My impression of you, from reading for only 2 weeks is that you are a FABULOUS father who truely cares about being a good father and who loves his wife, which is often said is the best gift a father can give his child. You'll be fine and the thoughts you struggle with "am I spoiling her" etc are the same thoughts for the majority out there. You want the best for them, you want them to be happy, but you also want them to learn the rules and that there ARE rules. Sometimes it's appropriate to let her push the stroller, sometimes it's not, but if she doesn't learn that now, it's gonna be really hard on her when she goes to school and has to learn the hard way. I've seen a friend raise her boys that there are no boundaries, they can jump on furniture, climb up on the roof at the age of 5 (I wish I was exaggerating) etc and when they have to fit into society it's next to impossible for them. She now homeschools because she was tired of the school system "limiting" her kids...that's an extreme of course, but you get the idea...
You are a great dad, don't sweat it!
Stacie

Danielle said...

uh... right. Couldn't follow.

Just spoil her. Boys and girls are supposed to be different...

See if she'll push the stroller when you're in it! Now that would be something worth encouraging!!!

Redneck Mommy said...

I was going to say what Her Bad Mother said.

Honestly.

Snicker.

I find I do raise my kids differently. Not because they are boy and girl but because they have polar opposite personalities.

Same rules for both, but yet I relate to them each differently.

The therapist says I haven't damaged them too badly so far.

And I always let the kids push the buggies when they wanted to. Unless it was in a parking lot or a geriatric facility where an old person was liable to suffer broken bones at the hands of my two feet tall child blindly pushing their buggy.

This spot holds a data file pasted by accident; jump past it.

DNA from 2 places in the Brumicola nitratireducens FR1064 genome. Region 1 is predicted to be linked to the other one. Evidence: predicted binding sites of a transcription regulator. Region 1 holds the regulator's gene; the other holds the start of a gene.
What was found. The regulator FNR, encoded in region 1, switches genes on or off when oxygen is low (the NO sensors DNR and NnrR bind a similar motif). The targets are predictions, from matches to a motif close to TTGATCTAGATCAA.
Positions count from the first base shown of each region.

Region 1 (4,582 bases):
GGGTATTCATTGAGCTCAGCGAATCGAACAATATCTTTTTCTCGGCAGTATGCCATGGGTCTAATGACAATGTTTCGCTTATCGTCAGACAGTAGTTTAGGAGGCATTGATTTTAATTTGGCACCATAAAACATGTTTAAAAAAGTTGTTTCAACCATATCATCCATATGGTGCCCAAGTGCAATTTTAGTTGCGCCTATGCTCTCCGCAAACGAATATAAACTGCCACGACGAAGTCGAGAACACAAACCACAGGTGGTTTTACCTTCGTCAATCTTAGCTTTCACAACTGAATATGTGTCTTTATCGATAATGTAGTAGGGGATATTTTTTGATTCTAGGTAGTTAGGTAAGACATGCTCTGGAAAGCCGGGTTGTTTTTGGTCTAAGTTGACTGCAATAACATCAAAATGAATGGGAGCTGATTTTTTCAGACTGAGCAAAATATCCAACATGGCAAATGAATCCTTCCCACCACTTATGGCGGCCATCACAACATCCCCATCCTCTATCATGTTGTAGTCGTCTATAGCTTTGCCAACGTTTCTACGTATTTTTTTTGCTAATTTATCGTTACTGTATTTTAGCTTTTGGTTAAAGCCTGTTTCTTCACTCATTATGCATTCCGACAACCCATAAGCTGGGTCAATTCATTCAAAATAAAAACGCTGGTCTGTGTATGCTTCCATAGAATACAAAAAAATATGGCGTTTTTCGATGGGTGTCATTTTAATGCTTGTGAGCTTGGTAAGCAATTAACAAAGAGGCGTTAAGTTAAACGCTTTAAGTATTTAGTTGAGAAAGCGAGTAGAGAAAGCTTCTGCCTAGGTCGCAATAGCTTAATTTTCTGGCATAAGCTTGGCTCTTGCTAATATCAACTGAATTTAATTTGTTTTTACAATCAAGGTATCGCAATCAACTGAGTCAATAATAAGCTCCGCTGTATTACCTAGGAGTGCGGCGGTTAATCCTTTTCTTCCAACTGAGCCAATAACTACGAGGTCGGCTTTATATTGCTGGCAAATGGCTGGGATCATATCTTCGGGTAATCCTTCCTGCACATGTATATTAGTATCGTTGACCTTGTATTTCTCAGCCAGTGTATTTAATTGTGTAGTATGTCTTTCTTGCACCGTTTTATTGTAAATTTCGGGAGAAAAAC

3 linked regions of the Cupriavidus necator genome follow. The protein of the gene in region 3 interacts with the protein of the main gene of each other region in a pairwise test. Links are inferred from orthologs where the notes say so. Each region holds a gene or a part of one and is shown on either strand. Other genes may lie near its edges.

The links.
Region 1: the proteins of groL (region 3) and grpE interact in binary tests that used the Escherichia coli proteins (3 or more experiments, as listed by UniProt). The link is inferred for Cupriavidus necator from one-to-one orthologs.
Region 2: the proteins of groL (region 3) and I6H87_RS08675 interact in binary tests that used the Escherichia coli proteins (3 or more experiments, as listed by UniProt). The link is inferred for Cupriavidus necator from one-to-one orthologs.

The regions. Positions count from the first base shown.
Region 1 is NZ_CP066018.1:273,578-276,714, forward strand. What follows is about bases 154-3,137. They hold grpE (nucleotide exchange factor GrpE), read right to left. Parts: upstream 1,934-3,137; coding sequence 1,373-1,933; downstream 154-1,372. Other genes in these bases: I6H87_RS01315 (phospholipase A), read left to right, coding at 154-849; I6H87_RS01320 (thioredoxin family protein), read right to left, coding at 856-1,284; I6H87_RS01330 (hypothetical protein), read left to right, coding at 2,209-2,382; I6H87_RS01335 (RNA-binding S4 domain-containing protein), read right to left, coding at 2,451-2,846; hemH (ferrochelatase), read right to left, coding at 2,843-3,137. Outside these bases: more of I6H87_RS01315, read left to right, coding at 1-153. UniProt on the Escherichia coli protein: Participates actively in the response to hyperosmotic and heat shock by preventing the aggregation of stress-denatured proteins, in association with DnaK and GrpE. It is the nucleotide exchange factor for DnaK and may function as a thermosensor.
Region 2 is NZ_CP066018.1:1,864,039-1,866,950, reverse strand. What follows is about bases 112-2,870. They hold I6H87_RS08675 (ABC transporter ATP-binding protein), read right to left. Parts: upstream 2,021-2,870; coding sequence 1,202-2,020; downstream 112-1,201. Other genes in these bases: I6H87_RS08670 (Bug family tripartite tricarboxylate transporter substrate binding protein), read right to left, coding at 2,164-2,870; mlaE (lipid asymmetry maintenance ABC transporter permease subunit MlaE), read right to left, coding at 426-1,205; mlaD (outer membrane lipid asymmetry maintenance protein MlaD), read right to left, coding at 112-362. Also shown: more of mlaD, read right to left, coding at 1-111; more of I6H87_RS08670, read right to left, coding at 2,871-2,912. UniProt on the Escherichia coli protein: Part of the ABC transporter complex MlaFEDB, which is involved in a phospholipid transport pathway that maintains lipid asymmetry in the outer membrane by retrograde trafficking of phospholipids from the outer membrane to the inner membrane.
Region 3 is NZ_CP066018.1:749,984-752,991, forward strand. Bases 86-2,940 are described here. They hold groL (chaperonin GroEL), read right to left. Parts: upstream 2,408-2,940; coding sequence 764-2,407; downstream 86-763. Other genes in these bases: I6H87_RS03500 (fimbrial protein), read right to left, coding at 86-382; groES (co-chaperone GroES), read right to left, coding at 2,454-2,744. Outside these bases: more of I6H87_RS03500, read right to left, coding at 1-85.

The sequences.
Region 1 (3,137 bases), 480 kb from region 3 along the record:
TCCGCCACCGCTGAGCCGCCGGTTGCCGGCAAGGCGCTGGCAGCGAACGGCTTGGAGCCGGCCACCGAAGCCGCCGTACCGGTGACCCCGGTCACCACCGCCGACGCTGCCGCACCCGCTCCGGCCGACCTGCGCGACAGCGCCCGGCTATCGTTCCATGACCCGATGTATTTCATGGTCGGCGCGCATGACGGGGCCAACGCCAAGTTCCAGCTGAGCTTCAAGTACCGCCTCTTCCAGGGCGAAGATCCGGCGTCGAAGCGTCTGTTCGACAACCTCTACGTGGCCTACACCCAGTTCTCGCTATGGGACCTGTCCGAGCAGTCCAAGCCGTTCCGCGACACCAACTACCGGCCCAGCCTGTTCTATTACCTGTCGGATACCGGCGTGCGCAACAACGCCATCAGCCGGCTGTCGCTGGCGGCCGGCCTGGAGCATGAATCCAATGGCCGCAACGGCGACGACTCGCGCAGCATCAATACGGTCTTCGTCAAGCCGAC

A Godforsaken Wasteland said...

Great post.

The backpack is a neat idea, how does it work? I mean, what kind is it...just a run of the mill daypack altered to fit your daughter? or something special?

All the best!

ScientistMother said...

Excellent post! Mr. SM and I had a very similar discussion regarding how the gender of our child affects the way we treat them. This past saturday we were at yet another family function and the monkey was the center of attention due to his 'amazing' table manners (snicker). As per usual he needed a full bath and a change of clothes after feeding himself, while his two female cousins (1.5 and 2.5 years old) were calmly letting their mums feed them, and thus did not get their very pretty dresses dirty. The monkey does not let me feed him even if I wanted to (which I wanted to do to avoid the above scene), and everyone chalked it up to him being a typical independent boy. When we came home, I commented to MR. SM that his mom did not appreciate that I let the monkey feed himself and get that dirty, unlike the cousins. Mr. SM realized that he didn't care only because the monkey is a boy, and that if we are lucky enough to be have a daughter he probably would not want her creating the same scene, as it would not be cute or proper for a 15 month old girl.